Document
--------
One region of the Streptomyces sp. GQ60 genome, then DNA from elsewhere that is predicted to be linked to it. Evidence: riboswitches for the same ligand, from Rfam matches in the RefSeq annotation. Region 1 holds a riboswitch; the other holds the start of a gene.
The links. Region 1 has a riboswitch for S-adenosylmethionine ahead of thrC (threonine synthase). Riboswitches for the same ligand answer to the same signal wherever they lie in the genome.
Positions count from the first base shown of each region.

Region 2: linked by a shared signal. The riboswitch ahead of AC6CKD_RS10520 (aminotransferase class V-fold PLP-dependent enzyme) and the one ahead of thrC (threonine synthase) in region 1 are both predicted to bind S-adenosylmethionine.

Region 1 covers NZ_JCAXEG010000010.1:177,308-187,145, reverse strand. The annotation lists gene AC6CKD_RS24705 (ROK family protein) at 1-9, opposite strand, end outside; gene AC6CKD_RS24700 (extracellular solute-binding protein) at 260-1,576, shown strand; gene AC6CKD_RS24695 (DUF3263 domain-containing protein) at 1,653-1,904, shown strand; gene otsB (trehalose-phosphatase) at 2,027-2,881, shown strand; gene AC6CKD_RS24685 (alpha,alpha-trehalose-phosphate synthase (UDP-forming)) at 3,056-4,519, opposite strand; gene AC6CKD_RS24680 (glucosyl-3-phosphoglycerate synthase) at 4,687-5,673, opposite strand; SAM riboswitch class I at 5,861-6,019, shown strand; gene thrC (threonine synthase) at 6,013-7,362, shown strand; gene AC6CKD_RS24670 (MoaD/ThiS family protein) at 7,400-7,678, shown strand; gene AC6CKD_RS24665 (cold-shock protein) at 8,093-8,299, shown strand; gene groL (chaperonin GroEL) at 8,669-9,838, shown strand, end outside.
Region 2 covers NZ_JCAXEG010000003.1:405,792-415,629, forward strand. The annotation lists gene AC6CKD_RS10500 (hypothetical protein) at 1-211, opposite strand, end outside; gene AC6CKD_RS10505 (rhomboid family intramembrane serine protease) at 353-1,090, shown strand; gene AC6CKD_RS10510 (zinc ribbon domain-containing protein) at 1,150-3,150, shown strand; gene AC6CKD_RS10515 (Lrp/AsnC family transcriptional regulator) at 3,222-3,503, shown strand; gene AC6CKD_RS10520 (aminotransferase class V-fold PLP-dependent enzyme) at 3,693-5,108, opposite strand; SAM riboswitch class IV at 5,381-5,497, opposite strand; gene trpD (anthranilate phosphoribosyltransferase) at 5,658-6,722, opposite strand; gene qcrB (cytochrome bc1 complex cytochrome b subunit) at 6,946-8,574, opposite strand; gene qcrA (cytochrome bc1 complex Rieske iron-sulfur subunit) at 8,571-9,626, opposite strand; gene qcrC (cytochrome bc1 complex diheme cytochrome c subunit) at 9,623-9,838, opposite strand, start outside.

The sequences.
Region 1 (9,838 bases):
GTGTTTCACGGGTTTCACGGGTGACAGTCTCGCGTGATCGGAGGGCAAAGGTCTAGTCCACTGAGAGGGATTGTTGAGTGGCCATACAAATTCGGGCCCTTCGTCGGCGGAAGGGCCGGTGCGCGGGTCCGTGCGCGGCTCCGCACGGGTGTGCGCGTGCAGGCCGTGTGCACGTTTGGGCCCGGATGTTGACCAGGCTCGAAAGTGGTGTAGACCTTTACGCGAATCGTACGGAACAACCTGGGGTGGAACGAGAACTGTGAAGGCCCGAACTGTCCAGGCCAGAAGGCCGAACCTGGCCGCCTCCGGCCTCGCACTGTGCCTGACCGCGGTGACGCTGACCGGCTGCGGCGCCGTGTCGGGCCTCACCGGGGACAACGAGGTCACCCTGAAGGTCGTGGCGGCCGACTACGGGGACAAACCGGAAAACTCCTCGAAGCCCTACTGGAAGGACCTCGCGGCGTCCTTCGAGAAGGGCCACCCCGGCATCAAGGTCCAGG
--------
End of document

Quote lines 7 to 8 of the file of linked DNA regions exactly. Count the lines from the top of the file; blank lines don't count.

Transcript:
The sequences.
Region 1 (9,838 bases):